Posted in Book Reviews

First Five Books of 2015

My goal this year, or New Year’s Resolution you could say, is to read 40 books in 2015. Last year, my goal was 30 books and I finished Emma by Jane Austen December 31st, right before the end of 2014! My hope is to build my way up and finish 50 books in 2016. I was 7 books short of 50 in 2013 and hope not to fall so sadly short this time around! So far I have read 23 books this year. That means I have to read 16 books in 4 months, before 2015 ends!! It will be hard, but I know I can do it!

Since I am reading so much, I thought I might give you the list of books I’ve read and what I thought of each of them. Here are the first five I finished in January-March:

*SPOILER!* I may include some of the book’s plot/content in my reviews for them, so if you haven’t read one or more of these yet and want to read it without spoilers, then you can just skip down. *

  1. * The Book Thief by Markus Zusak – This is a book that a friend gave to me for my birthday last year. She wanted me to read it because it was one of her favorites. I’ll just start by saying it was a looong book, BUT–it was well worth it! I love historical fiction and the World War II era fascinates me and to read about a girl who loves books just as much as I do, if not more? What more could I ask for? This book gave me a completely different perspective on Nazi Germany. Not all the Germans were as bad as Hitler and the Nazis. Many were victims just as much as the British, French, Austrians, etc., around Europe were. This book also showed me what everyday life was like in Nazi Germany. Growing up with Liesel, the main character, was an amazing experience. Unfortunately, there was one detriment to this book. It had a lot of language. It bothered me a lot and would have prevented me from finishing it if it hadn’t been recommended so highly (and I’m very glad I did finish it!). Although it was at times hard to stand, the language fit the setting around it, considering they led some pretty awful lives. Not that that is an excuse, but I suppose they did say a lot of bad words back then (as they do now :\).
  2. The Scarlet Letter by Nathaniel Hawthorne – This book I read for school. I loved the first chapter…but I didn’t love it so much after that. His poetical way of writing was beautiful and inspiring, but the overall story was not very…happy. In fact, it’s a rather depressing book. I did, however, enjoy discovering the character of Hester Prynne’s little girl, Pearl, a lot. The book somewhat portrays her as a devil-child since she was born out of wedlock, but we readers know the truth. She’s just a stubborn, selfish toddler. Having watched Jonathan grow up, I know what toddlers are like and how children at her age think. She’s no more “devilish” than any other stubborn child, really. However, she was really clever and perceptive for her age and loved her mother (in her own way) very much, which intrigued me.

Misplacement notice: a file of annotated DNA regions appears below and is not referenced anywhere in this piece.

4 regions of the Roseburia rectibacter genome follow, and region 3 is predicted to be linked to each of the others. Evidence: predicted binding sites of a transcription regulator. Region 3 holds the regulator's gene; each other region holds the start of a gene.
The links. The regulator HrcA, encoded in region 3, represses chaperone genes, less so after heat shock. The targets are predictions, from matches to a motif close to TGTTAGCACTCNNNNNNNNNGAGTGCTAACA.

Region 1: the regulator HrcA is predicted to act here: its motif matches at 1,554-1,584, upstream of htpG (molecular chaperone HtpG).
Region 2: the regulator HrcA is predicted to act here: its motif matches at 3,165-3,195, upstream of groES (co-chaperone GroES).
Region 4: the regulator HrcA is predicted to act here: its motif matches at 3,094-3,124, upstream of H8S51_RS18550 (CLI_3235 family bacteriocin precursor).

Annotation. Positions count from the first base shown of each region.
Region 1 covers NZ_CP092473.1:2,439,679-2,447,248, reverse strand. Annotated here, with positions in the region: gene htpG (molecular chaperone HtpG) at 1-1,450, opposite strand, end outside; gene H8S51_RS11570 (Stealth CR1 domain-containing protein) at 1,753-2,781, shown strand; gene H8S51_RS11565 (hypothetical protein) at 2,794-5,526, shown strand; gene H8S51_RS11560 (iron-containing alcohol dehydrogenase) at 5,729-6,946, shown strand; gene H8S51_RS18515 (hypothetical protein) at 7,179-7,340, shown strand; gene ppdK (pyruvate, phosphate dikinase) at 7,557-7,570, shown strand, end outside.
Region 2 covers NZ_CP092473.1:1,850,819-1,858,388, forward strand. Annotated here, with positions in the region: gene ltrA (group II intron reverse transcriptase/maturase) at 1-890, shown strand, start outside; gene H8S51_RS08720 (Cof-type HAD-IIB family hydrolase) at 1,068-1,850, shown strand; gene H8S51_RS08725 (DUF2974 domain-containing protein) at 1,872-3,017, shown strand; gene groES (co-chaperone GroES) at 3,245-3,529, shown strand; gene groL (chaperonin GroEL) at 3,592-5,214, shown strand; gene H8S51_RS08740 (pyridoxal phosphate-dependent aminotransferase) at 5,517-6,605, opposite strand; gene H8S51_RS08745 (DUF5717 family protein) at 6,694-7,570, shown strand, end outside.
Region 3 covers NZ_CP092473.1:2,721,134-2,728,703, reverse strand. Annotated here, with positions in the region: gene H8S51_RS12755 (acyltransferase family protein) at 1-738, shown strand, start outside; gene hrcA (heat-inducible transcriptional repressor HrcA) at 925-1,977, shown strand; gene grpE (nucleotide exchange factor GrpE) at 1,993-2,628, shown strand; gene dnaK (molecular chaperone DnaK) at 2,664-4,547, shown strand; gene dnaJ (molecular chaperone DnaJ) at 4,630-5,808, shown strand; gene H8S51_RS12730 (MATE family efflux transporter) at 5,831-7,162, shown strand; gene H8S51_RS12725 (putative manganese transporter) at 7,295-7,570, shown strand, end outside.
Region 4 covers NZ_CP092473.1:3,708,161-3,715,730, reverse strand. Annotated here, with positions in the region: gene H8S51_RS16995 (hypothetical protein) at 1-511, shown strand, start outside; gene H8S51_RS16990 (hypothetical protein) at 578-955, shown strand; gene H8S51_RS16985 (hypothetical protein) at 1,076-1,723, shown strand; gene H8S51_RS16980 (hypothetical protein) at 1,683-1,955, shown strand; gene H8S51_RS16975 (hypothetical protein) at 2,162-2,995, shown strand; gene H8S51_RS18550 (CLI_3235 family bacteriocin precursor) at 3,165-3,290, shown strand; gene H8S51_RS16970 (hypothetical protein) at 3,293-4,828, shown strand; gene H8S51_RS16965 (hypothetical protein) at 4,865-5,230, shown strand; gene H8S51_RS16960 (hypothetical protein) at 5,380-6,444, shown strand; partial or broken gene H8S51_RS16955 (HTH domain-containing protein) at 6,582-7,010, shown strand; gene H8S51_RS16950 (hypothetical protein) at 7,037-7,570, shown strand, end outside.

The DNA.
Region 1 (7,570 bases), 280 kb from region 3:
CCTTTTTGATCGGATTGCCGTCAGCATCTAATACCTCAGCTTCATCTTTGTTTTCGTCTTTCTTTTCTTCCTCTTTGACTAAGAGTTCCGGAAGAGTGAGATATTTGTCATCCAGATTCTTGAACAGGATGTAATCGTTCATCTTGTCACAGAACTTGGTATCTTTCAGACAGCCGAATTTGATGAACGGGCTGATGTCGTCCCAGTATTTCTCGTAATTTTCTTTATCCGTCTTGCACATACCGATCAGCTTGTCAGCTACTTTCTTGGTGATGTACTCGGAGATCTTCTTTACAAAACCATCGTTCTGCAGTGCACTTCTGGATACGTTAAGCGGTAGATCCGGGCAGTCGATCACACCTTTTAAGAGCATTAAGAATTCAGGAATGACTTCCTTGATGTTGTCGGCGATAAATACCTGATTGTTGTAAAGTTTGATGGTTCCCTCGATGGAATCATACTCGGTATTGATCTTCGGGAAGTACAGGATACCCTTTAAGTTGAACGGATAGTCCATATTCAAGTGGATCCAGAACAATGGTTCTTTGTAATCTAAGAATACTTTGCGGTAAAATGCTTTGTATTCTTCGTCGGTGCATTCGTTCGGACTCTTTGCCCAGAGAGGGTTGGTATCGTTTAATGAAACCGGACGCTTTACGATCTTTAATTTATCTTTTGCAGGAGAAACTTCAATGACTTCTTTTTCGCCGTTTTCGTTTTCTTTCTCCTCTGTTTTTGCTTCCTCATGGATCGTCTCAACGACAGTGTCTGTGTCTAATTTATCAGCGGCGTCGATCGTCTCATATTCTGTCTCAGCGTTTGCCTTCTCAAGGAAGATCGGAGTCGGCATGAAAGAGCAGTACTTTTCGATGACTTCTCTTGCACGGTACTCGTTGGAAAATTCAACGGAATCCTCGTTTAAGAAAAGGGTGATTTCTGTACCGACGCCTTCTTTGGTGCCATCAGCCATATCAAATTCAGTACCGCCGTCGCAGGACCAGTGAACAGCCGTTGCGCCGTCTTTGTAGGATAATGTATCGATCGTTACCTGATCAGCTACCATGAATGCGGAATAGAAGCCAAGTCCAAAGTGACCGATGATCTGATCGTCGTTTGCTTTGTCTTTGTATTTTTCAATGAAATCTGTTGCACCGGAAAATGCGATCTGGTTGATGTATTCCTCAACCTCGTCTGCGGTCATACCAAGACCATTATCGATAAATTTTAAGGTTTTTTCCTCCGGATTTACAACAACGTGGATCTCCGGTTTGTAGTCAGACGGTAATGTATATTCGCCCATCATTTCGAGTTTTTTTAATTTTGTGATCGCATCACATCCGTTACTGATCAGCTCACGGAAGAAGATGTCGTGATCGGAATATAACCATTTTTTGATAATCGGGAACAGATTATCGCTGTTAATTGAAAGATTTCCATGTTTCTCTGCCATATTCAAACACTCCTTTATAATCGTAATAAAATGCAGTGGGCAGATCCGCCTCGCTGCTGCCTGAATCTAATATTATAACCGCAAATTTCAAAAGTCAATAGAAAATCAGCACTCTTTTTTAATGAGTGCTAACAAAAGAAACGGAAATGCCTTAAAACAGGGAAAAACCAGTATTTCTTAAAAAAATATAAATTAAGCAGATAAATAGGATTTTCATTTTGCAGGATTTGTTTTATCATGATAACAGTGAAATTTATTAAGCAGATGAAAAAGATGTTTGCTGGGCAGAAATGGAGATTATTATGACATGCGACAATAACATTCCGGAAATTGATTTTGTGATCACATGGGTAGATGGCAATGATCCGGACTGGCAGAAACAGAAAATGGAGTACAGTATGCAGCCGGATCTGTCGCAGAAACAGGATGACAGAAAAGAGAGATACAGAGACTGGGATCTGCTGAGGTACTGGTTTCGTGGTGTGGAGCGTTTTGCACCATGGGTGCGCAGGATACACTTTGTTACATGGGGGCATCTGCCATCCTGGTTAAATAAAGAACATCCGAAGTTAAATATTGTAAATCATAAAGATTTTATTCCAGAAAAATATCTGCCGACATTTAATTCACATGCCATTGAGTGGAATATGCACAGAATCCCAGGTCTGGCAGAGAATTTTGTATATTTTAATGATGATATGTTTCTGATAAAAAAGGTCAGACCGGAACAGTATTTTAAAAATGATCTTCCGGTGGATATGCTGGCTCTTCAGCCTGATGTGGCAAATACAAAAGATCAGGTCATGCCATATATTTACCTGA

3. * The Death of My Country by Maxine Trottier (part of the Dear Canada series) – This book is about the French and Indian War, particularly when the British take over Quebec City in the mid-1700s. Having been born in Quebec myself (and because the French and Indian War has always fascinated me), I loved learning more about my province and its history. It was interesting to see how the British took over the French’s city and started turning Canada into the mostly English country it is today. At one point, the main character writes in her diary that Quebec is no longer French, but English now that the British have invaded. In a way, she was right, but in another way, she was wrong. Quebec today is still very much French, but the rest of Canada is very much English.
  4. Look to the Hills by Patricia C. McKissak (part of the Dear America series) – This book is about a black girl who is a companion to a French girl who sails across the Atlantic and moves to Niagara in search for her missing brother. In this book, the main character discovers that no matter how close she and her mistress are and how kind she is to her, she will never really be independent and free while she is her companion. This book showed a different perspective on slaves while still emphasizing the need for their freedom.
  5. Mandie and the Medicine Man by Lois Gladys Leppard (part of the Mandie mystery series) – I love the Mandie series and this was another great mystery with Mandie and her friends, both white and Cherokee, searching for the group of people tearing down their new hospital.

Well, that’s all for now!

* (Books that I absolutely recommend to anyone have a * next to them!)

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